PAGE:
Indian Journal of Clinical Anaesthesia


Comparison of orotracheal versus nasotracheal fibreoptic intubation in simulated cervical spine patients, under conscious sedation


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Author Details: Tarang Jain*,Lalit Gupta,Manoj Bhardwaj

Volume : 5

Issue : 4

Online ISSN : 2394-4994

Print ISSN : 2394-4781

Article First Page : 603

Article End Page : 608


Abstract

Introduction and Aims: Airway management in a patient with cervical spine injury is considered a challenge. Minimizing neck movement and maintaining head in neutral position is essential to prevent secondary neurological injury. Flexible fibreoptic intubation causes minimal cervical spine movement. In this study, we evaluated and compared orotracheal and nasotracheal flexible fibreoptic intubation in a patient with simulated cervical spine injury (using a cervical collar), under conscious sedation.
Materials and Methods: Sixty patients were randomly allocated into oral and nasal groups. After premedication and preperation with Xylometazoline nasal drops and lignocaine nebulization, bolus fentanyl and propofol infusion was started to achieve concious sedation. Flexible fibreoptic intubation was performed orally or nasally, after placement of a cervical collar. Operator ease and hemodynamics were monitered.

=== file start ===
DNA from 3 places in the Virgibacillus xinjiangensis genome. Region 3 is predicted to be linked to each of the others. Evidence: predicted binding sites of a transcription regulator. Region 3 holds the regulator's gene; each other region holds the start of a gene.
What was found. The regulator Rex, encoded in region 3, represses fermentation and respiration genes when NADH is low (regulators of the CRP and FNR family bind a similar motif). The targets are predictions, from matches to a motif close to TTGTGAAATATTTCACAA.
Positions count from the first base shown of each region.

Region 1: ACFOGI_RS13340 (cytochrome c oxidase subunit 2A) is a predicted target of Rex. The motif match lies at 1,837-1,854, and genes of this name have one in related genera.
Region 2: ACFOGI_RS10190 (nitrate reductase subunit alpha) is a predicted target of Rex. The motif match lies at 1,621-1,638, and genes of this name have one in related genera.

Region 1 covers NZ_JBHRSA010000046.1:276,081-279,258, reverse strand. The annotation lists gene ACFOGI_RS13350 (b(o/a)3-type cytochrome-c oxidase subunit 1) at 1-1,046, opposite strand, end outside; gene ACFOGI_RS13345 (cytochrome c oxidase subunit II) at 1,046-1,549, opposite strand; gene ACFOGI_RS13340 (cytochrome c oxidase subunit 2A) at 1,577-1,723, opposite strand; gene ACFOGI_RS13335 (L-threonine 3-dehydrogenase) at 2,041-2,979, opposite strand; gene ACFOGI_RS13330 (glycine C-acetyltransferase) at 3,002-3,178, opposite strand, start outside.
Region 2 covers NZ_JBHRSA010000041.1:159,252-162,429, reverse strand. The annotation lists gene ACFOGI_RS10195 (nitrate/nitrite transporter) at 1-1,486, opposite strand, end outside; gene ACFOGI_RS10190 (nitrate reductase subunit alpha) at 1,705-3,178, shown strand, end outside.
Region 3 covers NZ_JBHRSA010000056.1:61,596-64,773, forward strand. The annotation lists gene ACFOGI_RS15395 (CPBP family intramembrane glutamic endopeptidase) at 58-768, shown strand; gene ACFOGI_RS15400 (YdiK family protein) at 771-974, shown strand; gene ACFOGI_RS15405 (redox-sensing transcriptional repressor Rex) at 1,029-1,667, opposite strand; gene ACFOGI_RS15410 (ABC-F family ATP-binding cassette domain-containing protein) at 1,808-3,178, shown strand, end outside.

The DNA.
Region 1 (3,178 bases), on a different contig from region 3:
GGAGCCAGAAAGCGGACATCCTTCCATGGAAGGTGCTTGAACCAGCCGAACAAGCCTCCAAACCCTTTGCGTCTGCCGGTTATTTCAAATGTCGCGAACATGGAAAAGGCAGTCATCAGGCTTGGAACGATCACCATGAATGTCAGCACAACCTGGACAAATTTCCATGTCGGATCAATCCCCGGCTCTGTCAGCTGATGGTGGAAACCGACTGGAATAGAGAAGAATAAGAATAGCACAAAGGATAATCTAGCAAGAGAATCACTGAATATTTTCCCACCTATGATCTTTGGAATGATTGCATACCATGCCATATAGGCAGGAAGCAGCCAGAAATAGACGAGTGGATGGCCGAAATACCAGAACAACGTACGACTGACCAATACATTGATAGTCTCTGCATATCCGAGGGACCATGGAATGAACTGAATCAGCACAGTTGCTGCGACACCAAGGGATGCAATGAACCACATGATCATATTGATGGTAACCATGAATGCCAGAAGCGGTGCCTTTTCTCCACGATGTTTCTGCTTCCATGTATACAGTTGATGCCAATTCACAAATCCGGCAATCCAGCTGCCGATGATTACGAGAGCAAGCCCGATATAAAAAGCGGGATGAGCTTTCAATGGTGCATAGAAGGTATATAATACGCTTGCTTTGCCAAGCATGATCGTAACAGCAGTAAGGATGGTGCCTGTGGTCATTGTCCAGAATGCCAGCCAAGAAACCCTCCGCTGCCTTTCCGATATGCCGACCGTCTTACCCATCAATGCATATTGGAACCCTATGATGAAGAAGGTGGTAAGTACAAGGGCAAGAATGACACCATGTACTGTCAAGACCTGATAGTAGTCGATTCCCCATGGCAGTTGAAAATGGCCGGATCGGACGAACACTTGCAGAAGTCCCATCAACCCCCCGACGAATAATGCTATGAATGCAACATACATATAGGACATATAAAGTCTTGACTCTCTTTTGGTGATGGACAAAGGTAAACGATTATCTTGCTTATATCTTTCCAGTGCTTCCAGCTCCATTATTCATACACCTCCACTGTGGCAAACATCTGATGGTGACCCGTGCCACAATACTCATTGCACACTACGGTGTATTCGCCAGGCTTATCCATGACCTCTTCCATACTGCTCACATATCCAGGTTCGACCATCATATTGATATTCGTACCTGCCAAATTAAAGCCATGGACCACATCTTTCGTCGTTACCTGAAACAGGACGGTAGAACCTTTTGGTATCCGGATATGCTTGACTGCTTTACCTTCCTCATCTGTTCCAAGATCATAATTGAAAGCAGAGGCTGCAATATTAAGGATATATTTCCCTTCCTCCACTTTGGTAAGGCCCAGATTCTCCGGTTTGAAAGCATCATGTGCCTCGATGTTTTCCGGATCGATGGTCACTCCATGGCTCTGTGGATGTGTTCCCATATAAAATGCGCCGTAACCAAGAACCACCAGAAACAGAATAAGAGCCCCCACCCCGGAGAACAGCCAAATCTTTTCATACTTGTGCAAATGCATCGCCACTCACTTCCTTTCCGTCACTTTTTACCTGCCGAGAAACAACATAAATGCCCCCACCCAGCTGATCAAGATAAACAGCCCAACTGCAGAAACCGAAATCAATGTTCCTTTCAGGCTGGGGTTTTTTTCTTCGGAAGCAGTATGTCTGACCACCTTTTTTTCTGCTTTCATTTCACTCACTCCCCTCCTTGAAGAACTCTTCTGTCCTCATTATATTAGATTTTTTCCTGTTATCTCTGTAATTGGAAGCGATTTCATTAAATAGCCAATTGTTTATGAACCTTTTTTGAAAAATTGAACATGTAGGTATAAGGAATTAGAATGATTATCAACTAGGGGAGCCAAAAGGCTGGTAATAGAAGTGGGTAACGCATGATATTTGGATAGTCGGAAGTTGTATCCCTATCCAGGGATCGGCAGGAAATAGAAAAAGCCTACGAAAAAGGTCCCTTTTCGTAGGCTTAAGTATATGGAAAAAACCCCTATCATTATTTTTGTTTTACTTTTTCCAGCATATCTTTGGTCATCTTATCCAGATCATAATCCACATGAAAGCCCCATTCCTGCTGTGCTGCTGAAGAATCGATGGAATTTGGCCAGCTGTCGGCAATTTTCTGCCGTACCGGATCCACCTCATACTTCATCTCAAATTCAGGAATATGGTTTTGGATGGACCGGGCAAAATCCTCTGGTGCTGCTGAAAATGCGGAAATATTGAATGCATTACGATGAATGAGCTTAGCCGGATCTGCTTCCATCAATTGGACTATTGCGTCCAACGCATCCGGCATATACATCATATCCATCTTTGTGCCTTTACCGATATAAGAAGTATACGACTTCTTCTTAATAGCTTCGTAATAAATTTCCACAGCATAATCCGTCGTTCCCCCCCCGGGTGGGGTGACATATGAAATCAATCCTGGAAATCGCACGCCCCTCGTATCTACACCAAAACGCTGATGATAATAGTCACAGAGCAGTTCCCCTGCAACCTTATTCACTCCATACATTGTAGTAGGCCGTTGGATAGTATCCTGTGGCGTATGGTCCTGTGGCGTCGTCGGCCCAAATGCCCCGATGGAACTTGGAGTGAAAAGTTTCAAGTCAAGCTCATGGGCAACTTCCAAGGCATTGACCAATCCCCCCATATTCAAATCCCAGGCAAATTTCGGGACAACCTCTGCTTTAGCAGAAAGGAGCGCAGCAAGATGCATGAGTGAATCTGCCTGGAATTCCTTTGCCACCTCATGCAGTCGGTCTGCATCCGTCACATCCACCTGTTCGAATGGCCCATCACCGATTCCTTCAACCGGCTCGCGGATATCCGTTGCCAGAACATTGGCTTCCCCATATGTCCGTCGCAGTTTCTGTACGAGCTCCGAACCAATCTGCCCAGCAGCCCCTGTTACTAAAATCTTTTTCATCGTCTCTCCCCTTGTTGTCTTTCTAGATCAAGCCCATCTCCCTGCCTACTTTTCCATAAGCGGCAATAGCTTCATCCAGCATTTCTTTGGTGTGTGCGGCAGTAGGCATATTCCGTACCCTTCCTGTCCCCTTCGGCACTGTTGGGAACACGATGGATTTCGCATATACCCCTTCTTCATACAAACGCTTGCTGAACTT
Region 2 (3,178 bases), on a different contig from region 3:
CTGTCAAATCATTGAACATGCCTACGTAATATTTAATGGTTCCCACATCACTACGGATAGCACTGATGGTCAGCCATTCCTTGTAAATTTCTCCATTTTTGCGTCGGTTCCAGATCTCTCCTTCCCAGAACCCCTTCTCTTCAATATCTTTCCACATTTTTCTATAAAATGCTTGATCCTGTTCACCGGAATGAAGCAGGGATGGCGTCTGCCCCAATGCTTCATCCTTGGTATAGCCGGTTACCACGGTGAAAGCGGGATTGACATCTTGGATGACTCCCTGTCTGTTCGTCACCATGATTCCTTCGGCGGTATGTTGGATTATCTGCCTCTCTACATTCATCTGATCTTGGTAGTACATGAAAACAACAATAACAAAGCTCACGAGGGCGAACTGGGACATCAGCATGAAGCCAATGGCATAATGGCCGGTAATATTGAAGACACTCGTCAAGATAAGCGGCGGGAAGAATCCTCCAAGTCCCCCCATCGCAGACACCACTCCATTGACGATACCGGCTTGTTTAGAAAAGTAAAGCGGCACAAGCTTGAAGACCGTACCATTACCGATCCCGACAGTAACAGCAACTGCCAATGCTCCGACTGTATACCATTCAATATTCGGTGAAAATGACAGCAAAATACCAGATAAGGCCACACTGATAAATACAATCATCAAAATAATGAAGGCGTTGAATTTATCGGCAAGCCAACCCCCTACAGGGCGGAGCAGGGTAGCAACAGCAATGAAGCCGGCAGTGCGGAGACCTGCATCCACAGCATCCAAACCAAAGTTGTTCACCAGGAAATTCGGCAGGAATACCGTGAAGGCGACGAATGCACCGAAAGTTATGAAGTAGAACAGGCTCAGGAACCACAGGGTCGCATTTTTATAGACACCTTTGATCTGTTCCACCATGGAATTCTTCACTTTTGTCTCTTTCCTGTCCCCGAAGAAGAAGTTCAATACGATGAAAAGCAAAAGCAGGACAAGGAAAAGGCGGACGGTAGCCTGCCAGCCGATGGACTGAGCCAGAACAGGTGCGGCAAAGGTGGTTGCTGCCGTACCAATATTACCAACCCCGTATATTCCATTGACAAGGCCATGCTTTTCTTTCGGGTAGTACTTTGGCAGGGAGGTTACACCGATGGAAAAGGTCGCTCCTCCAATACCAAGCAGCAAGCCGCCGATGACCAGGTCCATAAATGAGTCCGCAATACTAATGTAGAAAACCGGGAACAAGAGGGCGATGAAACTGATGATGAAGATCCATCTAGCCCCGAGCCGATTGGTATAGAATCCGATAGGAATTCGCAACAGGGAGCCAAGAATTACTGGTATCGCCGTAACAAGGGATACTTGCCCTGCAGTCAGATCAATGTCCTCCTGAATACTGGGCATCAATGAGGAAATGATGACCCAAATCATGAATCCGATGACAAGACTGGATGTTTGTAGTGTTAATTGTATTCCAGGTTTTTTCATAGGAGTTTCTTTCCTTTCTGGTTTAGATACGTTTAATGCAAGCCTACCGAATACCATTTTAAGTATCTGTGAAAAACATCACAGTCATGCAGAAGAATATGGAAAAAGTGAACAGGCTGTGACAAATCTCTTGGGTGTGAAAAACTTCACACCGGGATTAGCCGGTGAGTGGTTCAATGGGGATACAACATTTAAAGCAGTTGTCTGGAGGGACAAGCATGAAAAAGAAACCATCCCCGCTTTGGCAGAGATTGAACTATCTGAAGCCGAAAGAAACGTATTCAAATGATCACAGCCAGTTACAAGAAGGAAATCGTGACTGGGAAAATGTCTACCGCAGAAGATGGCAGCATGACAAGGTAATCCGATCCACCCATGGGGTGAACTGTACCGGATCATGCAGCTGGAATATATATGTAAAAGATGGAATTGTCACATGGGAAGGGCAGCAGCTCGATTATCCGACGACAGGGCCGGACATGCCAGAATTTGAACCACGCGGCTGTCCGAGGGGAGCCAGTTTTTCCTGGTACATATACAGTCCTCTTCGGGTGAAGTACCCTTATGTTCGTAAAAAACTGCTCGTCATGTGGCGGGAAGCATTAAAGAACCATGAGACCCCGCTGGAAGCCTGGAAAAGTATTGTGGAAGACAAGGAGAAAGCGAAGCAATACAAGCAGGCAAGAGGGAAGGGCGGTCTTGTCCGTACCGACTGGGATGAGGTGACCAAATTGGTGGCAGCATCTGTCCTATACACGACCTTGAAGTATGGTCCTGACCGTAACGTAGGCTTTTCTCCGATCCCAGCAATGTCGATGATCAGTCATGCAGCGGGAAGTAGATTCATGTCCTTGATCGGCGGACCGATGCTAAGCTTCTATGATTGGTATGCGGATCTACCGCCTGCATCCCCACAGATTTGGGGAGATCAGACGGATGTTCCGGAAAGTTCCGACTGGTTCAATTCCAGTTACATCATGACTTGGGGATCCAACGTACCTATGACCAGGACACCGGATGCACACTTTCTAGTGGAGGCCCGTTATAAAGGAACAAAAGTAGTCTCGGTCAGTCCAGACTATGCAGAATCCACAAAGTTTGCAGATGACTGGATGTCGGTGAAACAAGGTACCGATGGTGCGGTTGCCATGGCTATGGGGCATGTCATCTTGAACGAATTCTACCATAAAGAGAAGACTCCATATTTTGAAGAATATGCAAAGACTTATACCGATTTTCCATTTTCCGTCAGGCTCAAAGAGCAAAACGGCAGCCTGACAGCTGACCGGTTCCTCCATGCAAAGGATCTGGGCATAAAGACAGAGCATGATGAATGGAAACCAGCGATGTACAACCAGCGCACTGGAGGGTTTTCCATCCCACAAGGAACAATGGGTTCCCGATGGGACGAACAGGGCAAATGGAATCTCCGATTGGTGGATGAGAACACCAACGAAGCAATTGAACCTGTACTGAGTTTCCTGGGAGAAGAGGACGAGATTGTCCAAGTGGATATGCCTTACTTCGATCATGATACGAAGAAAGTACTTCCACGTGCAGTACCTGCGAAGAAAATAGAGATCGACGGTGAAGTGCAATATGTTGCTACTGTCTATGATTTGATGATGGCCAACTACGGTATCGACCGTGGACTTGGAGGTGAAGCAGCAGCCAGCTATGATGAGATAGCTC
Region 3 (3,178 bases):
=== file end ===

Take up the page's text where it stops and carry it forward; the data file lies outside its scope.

Result: In the oral group, 86.7% and in the nasal group, 93.3% first attempts were successful. The ease of fibreoptic intubation was graded to be excellent in a significantly greater number of patients in the nasal group as compared to the oral group. Hemodynamic variability though present was not clinically relevent, this might have been secondary to use of adequate sedation.
Conclusion: The ease of fibreoptic intubation in simulated cervical spine injury, under conscious sedation was found to be significantly better in the nasotracheal group. Hemodynamic stability was demonstrated in both the groups in our study.

Keywords: Cervical spine, Simulated cervical spine, Fibreoptic intubation, Oral fibreoptic intubation, Nasal fibreoptic intubation, Conscious sedation.

Doi :-https://doi.org/10.18231/2394-4994.2018.0113